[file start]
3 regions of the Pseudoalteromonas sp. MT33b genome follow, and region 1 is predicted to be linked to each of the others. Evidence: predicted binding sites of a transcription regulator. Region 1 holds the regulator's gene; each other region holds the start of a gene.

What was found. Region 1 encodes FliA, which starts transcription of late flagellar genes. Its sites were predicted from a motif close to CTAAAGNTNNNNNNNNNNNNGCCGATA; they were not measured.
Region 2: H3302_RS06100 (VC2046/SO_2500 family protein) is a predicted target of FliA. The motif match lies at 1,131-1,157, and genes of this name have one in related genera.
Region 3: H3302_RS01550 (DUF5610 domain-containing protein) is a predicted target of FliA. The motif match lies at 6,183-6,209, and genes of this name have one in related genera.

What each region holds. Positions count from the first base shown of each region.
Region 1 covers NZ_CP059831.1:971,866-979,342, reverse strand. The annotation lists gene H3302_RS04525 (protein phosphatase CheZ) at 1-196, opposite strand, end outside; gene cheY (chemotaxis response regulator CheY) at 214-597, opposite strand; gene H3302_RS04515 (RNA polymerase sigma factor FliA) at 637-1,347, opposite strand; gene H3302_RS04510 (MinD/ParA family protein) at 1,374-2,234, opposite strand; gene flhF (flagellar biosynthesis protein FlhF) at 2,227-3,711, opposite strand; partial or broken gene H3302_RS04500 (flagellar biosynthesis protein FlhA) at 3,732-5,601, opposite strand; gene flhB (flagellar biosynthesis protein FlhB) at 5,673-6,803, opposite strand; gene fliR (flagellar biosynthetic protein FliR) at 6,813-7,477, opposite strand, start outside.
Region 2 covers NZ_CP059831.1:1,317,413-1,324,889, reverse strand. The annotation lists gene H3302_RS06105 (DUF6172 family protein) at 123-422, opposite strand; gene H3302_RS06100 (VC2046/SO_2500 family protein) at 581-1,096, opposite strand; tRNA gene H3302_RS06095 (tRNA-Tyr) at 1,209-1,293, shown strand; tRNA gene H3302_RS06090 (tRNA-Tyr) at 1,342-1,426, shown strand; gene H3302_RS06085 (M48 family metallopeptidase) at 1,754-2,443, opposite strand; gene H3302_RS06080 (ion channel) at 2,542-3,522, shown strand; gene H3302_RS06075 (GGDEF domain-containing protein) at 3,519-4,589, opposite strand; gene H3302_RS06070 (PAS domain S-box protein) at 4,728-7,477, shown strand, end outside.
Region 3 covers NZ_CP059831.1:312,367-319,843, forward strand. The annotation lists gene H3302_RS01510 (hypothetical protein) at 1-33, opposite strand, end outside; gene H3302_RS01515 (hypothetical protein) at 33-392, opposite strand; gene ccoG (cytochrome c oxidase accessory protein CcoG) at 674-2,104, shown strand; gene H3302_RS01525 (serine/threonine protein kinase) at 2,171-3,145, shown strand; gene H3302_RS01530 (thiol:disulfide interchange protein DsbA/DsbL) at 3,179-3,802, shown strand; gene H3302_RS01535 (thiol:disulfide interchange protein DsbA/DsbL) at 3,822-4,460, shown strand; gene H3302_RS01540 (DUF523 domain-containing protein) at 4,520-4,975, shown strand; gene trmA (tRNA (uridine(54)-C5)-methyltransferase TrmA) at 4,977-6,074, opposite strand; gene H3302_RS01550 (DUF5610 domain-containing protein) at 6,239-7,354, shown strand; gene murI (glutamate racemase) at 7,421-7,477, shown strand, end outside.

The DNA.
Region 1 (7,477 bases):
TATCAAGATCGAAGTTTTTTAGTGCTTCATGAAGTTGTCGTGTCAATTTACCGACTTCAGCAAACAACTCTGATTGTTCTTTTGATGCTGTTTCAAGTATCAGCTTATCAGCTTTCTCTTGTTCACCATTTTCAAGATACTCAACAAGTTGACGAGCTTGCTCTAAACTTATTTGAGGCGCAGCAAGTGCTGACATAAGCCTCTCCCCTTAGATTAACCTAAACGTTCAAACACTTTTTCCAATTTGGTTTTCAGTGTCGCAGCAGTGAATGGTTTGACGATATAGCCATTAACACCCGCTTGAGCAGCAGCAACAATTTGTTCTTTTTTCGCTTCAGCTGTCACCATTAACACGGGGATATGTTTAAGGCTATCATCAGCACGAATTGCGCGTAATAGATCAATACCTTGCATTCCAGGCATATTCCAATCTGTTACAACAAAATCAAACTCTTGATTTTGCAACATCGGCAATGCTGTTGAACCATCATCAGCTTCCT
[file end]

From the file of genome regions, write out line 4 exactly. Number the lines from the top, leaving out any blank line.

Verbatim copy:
Region 3: H3302_RS01550 (DUF5610 domain-containing protein) is a predicted target of FliA. The motif match lies at 6,183-6,209, and genes of this name have one in related genera.